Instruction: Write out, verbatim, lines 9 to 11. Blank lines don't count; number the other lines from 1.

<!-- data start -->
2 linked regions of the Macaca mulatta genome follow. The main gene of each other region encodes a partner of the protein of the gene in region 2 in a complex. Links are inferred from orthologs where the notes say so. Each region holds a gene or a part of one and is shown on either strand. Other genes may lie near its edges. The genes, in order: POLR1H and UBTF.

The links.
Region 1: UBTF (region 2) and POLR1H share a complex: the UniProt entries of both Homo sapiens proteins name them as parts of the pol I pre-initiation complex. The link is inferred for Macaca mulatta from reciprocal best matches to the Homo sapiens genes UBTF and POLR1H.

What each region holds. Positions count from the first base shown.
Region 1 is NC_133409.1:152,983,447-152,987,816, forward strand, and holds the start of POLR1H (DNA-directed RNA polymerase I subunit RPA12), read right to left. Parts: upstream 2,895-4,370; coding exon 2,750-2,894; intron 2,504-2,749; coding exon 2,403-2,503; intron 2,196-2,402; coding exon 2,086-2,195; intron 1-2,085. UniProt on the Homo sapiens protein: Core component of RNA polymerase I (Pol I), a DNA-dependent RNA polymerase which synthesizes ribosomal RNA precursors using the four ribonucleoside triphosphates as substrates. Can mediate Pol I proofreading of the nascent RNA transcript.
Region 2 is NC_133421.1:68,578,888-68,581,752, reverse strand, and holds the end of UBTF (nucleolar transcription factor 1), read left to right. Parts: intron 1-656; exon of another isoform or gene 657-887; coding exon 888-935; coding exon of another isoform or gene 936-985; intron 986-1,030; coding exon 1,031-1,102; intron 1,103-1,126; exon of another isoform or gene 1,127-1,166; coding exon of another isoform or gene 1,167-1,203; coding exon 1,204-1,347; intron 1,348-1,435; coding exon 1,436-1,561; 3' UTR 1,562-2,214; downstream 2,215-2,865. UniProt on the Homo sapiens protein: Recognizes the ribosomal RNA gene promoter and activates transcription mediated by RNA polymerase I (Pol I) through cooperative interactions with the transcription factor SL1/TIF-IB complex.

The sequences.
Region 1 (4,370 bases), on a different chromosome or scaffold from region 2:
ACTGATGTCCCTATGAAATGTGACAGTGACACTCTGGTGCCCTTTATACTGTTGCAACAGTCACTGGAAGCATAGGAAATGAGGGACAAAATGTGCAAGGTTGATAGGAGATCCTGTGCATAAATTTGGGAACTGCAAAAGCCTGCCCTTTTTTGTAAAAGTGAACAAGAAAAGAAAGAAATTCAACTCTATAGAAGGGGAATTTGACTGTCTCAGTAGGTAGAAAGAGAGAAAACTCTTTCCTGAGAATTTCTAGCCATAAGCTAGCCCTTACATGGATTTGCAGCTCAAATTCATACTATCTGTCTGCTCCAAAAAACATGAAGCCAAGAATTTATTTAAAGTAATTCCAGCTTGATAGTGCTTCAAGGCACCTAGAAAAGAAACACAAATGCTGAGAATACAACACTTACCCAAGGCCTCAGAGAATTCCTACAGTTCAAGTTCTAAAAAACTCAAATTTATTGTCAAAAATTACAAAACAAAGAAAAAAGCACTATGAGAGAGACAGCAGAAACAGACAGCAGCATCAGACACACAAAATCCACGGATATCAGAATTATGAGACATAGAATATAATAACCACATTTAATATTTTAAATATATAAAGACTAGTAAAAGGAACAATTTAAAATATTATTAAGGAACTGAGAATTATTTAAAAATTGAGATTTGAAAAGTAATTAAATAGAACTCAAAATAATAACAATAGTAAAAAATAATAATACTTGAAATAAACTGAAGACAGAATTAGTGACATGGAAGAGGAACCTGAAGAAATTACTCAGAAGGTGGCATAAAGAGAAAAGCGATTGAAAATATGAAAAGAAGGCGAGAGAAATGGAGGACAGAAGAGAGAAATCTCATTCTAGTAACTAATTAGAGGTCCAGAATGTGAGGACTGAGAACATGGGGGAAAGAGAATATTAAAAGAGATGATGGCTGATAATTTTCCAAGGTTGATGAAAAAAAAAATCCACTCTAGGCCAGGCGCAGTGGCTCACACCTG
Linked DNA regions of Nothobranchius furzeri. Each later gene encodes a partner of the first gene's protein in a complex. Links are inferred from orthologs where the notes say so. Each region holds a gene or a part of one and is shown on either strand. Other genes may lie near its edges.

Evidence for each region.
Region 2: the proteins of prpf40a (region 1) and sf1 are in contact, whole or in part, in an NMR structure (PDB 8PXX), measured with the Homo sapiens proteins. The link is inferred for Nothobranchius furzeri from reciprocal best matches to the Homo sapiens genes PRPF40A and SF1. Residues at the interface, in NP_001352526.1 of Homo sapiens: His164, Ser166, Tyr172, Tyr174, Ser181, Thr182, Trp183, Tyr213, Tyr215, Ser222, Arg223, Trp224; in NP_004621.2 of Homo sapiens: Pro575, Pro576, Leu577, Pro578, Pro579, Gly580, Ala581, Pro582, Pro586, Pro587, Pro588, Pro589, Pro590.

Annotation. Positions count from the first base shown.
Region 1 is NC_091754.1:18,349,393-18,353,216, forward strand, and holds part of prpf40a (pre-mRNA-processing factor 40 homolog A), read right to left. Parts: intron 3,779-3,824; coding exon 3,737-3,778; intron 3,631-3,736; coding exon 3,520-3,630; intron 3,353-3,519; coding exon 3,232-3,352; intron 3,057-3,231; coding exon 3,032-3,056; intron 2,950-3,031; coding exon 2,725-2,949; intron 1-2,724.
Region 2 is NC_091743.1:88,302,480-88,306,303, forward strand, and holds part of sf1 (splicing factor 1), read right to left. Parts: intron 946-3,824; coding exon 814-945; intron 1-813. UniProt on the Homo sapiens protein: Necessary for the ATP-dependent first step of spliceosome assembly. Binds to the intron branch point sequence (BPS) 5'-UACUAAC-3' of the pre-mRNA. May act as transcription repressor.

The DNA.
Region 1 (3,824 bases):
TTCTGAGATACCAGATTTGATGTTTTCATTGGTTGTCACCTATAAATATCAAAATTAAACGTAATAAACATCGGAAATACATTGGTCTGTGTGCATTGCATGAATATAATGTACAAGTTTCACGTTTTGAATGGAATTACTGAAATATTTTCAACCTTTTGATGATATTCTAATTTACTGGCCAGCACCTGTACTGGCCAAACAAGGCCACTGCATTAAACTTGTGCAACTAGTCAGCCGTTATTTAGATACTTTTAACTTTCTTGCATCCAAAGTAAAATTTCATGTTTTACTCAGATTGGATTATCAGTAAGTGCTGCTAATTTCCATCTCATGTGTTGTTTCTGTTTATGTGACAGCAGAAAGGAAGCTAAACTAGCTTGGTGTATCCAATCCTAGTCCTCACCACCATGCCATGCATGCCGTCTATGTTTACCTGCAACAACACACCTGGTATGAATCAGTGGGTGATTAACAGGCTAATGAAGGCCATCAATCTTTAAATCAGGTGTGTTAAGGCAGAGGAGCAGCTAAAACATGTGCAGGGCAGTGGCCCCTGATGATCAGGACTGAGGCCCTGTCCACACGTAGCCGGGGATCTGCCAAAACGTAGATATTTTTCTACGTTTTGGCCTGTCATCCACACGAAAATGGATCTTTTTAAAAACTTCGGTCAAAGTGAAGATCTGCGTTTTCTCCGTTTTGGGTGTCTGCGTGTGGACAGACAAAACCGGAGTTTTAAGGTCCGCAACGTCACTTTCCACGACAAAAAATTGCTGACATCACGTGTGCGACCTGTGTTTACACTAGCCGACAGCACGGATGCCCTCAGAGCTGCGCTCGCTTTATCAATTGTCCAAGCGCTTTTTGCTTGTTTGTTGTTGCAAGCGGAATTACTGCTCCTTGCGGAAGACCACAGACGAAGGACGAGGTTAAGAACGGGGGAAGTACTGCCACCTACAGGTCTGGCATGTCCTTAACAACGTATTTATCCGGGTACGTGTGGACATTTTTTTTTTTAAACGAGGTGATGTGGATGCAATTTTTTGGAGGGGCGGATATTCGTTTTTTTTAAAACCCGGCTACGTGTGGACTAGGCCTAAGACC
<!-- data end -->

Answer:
ACTGATGTCCCTATGAAATGTGACAGTGACACTCTGGTGCCCTTTATACTGTTGCAACAGTCACTGGAAGCATAGGAAATGAGGGACAAAATGTGCAAGGTTGATAGGAGATCCTGTGCATAAATTTGGGAACTGCAAAAGCCTGCCCTTTTTTGTAAAAGTGAACAAGAAAAGAAAGAAATTCAACTCTATAGAAGGGGAATTTGACTGTCTCAGTAGGTAGAAAGAGAGAAAACTCTTTCCTGAGAATTTCTAGCCATAAGCTAGCCCTTACATGGATTTGCAGCTCAAATTCATACTATCTGTCTGCTCCAAAAAACATGAAGCCAAGAATTTATTTAAAGTAATTCCAGCTTGATAGTGCTTCAAGGCACCTAGAAAAGAAACACAAATGCTGAGAATACAACACTTACCCAAGGCCTCAGAGAATTCCTACAGTTCAAGTTCTAAAAAACTCAAATTTATTGTCAAAAATTACAAAACAAAGAAAAAAGCACTATGAGAGAGACAGCAGAAACAGACAGCAGCATCAGACACACAAAATCCACGGATATCAGAATTATGAGACATAGAATATAATAACCACATTTAATATTTTAAATATATAAAGACTAGTAAAAGGAACAATTTAAAATATTATTAAGGAACTGAGAATTATTTAAAAATTGAGATTTGAAAAGTAATTAAATAGAACTCAAAATAATAACAATAGTAAAAAATAATAATACTTGAAATAAACTGAAGACAGAATTAGTGACATGGAAGAGGAACCTGAAGAAATTACTCAGAAGGTGGCATAAAGAGAAAAGCGATTGAAAATATGAAAAGAAGGCGAGAGAAATGGAGGACAGAAGAGAGAAATCTCATTCTAGTAACTAATTAGAGGTCCAGAATGTGAGGACTGAGAACATGGGGGAAAGAGAATATTAAAAGAGATGATGGCTGATAATTTTCCAAGGTTGATGAAAAAAAAAATCCACTCTAGGCCAGGCGCAGTGGCTCACACCTG
Linked DNA regions of Nothobranchius furzeri. Each later gene encodes a partner of the first gene's protein in a complex. Links are inferred from orthologs where the notes say so. Each region holds a gene or a part of one and is shown on either strand. Other genes may lie near its edges.

Evidence for each region.